This creature’s bulbous compound eyes peer in all directions as its twin mandibles twitch and gnash. Six legs, each ending in spade-like claws, support its bulk.

Shalkeshka CR 8

XP 4,800
N Large magical beast (earth)
Init +3; Senses darkvision 60 ft., low-light vision, scent, tremorsense 90 ft.; Perception +14


AC 21, touch 12, flat-footed 18 (+3 Dex, +9 natural, –1 size)
hp 95 (10d10+40)
Fort +11, Ref +10, Will +3


Speed 30 ft., burrow 30 ft.
Melee bite +16 (1d8+7/19–20 plus grab), 2 claws +16 (1d8+7)
Space 10 ft.; Reach 5 ft.
Special Attacks burrowing charge, pit surge, rake (2 claws +16, 1d8+7)


Str 24, Dex 17, Con 18, Int 2, Wis 11, Cha 5
Base Atk +10; CMB +18; CMD 31 (39 vs. trip)
Feats Combat Reflexes, Improved Critical (bite), Power Attack, Run, Skill Focus (Perception)
Skills Acrobatics +7, Climb +11, Perception +14
SQ feeding, no breath


Burrowing Charge (Ex)

A shalkeshka can use the charge and run actions while burrowing.

Feeding (Ex)

As a free action while a shalkeshka is burrowed beneath the ground, it can go into a dormant state and leech nutrients from the soil. During this time, the shalkeshka regains hit points at a rate of 5 hit points per hour. While in this state, the creature can’t move, doesn’t have to eat or drink, and is considered flat-footed for the first full round of combat if interrupted from its dormancy.

Pit Surge (Ex)

A shalkeshka can burrow into dirt, sand, or loose soil to lie in ambush 30 feet beneath the surface. It monitors the area above it using tremorsense, awaiting a victim’s movement into the area. When it detects prey, the shalkeshka can surge to the surface as a standard action and make a single bite attack. This action creates a 30-foot-deep pit where the shalkeshka was laying in wait. All creatures standing in the area above must succeed at a DC 18 Reflex save to jump to safety in the nearest open space to the edge of the newly formed pit. Creatures that fail this Reflex save fall into the pit, taking damage as normal. The pit’s walls have a climb DC of 25. The shalkeshka (along with any creature it may have grappled) can stay above ground by making a successful saving throw, or voluntarily fall back into the pit. The save DC is Dexterity-based.


Environment temperate and warm deserts and plains
Organization solitary or pair
Treasure incidental

A shalkeshka is a strange burrowing predator that inhabits fertile soil near rivers, oases, and (most destructively) farmland.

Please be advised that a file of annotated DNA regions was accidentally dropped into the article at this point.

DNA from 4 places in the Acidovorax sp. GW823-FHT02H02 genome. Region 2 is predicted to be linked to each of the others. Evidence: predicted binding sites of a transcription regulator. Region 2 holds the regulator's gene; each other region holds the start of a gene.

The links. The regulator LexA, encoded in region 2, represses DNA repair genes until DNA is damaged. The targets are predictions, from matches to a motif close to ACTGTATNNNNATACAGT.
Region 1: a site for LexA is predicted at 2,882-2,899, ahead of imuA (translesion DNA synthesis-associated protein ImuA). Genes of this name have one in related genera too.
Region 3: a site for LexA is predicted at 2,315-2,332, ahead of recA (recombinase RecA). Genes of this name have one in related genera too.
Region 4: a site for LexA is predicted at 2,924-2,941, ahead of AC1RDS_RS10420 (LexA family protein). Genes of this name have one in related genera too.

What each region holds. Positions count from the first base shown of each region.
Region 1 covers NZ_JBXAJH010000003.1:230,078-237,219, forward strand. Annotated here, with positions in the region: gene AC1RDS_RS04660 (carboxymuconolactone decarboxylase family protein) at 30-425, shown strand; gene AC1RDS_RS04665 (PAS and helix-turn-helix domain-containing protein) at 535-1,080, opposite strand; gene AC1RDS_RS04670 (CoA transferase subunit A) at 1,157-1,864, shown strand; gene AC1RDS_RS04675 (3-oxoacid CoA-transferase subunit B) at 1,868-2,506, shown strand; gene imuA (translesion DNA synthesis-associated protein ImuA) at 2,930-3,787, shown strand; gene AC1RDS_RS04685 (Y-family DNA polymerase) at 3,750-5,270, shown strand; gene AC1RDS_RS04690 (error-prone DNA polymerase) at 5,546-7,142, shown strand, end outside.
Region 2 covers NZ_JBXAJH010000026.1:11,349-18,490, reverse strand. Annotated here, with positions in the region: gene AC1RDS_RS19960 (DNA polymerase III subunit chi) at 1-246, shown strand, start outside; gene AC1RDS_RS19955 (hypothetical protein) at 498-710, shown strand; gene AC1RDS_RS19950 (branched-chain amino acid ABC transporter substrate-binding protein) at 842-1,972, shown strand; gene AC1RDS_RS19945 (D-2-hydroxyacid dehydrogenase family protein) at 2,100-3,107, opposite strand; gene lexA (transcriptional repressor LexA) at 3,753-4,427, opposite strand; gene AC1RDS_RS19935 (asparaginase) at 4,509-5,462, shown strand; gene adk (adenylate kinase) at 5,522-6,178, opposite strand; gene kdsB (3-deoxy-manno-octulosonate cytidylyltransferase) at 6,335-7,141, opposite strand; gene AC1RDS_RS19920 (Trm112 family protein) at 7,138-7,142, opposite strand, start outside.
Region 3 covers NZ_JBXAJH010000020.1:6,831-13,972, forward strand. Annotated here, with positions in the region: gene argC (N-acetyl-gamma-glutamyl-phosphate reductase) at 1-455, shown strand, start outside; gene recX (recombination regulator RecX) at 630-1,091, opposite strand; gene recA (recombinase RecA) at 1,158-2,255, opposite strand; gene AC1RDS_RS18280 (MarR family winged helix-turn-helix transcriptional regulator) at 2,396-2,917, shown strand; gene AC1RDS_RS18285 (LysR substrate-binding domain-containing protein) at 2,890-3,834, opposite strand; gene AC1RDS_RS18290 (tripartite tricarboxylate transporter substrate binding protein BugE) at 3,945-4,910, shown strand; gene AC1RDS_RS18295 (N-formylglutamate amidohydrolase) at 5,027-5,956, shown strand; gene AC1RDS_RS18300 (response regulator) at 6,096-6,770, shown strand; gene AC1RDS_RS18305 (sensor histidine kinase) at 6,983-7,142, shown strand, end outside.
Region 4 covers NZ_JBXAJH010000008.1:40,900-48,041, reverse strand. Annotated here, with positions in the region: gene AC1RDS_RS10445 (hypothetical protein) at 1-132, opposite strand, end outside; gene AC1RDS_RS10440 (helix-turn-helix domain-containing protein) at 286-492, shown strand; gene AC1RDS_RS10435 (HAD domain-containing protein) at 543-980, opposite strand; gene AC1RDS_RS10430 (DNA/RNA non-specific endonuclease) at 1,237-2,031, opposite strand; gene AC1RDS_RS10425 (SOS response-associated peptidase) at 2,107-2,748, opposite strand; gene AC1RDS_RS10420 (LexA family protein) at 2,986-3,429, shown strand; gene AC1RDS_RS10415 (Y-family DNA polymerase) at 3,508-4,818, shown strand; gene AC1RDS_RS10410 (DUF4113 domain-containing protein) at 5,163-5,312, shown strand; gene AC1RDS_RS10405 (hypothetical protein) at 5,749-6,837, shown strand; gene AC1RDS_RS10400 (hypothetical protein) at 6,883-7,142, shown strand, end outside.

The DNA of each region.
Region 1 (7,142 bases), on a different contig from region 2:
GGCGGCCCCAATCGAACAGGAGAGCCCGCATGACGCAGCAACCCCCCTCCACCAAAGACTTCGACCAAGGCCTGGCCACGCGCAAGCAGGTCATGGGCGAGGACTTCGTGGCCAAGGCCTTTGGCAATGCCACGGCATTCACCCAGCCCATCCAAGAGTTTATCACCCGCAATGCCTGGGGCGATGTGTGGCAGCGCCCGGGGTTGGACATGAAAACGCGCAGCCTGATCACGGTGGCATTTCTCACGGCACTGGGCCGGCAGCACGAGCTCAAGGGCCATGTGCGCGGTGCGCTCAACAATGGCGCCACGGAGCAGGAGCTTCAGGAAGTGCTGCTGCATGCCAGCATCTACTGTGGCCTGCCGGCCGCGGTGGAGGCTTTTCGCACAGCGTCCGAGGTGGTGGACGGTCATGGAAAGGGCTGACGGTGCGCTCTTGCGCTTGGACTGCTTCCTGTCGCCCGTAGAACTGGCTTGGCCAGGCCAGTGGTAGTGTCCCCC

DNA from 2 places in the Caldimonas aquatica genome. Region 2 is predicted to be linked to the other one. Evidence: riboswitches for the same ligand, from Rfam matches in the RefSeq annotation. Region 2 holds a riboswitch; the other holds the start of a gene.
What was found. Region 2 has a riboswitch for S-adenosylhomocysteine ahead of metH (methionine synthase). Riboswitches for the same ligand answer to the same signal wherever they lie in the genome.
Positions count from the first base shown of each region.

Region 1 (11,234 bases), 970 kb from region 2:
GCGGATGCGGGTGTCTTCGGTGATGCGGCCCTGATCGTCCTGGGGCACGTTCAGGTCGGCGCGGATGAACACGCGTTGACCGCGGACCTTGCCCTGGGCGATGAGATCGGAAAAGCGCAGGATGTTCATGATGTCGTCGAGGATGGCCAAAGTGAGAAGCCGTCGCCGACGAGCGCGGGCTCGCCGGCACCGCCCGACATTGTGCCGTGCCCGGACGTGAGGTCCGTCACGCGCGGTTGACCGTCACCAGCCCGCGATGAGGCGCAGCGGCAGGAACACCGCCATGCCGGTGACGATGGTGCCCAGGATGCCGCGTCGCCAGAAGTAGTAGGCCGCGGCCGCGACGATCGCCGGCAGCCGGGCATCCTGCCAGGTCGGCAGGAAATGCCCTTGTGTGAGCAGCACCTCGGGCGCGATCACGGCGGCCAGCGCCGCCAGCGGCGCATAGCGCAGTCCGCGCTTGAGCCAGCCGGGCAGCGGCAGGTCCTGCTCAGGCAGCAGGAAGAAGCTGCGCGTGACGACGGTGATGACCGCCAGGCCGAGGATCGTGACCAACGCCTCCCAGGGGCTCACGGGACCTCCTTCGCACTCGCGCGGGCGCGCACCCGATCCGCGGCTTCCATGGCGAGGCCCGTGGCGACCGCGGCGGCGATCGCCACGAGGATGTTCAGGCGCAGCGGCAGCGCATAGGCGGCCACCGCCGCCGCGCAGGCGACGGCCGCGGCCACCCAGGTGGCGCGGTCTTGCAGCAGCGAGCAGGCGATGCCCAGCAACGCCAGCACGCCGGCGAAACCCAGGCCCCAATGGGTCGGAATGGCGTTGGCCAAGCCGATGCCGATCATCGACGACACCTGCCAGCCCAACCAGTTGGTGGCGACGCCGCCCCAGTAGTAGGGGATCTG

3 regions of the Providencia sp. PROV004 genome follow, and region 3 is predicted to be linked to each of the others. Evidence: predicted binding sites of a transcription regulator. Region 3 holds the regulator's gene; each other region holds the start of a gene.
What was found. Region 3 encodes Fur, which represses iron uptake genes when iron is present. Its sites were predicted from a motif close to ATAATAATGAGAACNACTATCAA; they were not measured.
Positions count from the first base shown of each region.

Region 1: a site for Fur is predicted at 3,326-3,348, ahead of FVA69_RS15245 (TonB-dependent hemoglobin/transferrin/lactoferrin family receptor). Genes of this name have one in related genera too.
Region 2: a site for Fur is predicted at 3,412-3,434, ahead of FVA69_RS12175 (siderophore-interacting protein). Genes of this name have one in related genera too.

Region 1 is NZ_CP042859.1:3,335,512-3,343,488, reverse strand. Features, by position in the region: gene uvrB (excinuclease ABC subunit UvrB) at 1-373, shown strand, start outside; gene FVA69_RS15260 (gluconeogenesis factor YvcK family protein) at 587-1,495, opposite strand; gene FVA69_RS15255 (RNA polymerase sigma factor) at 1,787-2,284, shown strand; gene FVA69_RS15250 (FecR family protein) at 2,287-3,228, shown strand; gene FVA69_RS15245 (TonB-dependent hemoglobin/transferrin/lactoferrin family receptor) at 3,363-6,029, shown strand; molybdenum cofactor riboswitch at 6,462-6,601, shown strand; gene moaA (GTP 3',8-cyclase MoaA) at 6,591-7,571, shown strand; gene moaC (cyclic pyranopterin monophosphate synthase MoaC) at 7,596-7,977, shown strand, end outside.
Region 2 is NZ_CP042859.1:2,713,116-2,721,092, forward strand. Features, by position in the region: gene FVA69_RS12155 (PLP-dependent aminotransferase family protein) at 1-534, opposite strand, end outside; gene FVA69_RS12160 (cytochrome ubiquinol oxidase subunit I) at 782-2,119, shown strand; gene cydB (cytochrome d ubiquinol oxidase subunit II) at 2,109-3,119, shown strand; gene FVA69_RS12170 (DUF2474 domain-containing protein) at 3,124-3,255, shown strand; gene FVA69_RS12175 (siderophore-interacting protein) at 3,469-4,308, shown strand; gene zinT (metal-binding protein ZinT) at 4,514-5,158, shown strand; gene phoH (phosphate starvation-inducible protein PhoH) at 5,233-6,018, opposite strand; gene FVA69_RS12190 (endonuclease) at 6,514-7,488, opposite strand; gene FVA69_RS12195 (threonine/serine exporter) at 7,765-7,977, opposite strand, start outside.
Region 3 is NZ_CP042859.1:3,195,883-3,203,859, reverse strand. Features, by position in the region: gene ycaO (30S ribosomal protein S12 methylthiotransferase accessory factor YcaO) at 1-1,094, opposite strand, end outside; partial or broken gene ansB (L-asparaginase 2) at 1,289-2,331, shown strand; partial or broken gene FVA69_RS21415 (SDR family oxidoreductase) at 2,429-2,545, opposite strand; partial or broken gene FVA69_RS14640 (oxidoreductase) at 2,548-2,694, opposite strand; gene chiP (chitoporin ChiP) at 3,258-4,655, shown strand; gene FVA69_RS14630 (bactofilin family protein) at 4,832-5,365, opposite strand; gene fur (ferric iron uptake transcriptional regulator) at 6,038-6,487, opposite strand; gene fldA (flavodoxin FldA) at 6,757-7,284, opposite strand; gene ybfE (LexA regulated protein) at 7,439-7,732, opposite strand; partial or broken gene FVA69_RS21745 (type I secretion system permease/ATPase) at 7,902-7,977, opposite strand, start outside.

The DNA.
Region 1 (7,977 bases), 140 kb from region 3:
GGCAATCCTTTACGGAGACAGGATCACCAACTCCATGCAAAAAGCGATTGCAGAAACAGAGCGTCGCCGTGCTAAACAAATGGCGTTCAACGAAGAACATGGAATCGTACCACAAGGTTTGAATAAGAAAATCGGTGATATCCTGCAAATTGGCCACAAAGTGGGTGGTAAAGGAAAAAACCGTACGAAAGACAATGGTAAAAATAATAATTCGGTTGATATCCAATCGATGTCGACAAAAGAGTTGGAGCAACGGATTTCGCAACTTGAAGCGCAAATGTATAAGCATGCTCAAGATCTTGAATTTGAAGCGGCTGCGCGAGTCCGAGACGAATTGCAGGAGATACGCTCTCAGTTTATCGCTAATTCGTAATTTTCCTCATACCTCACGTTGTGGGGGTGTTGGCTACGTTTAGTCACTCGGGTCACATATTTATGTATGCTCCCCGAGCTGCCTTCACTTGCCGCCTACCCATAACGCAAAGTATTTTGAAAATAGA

This creature’s anatomy is reminiscent of an insect or some sort of lizard, and when burrowing it tears into the earth with its claws, swimming through sand and soil. Since the creatures spend most of their time buried underground, their pale, nearly transparent skin is cool and clammy to the touch. Shalkeshkas feed on whatever creatures are unfortunate enough to tread the ground above them while they nest in the earth below. When fighting, a shalkeshka viciously grapples its victim with its mandibles, shredding its prey to pieces with its claws.

Squat and powerfully built, a shalkeshka stands only 5 feet tall, but is 8 feet wide and weighs almost 2,500 pounds.


Although shalkeshkas are predators, they have a unique ability to derive nutrition from the ground itself if unable to find prey. This serves the creatures well, where desert travelers are few and far between and the harsh sun and unforgiving terrain keep roaming fauna to a minimum. While burrowed, a shalkeshka can enter a state of hibernation wherein it can sustain itself by absorbing minerals from the soil.

A shalkeshka absorbs nutrients through the tufts of hair distributed across its long body, each of which is capable of leeching valuable sustenance from the very ground. This method of feeding can sustain a shalkeshka for extended periods of time—anywhere from a few hours to weeks, or even years—without the need to hunt. A shalkeshka breaks its hibernation only when it senses prey or during the rare times it succumbs to the urge to reproduce.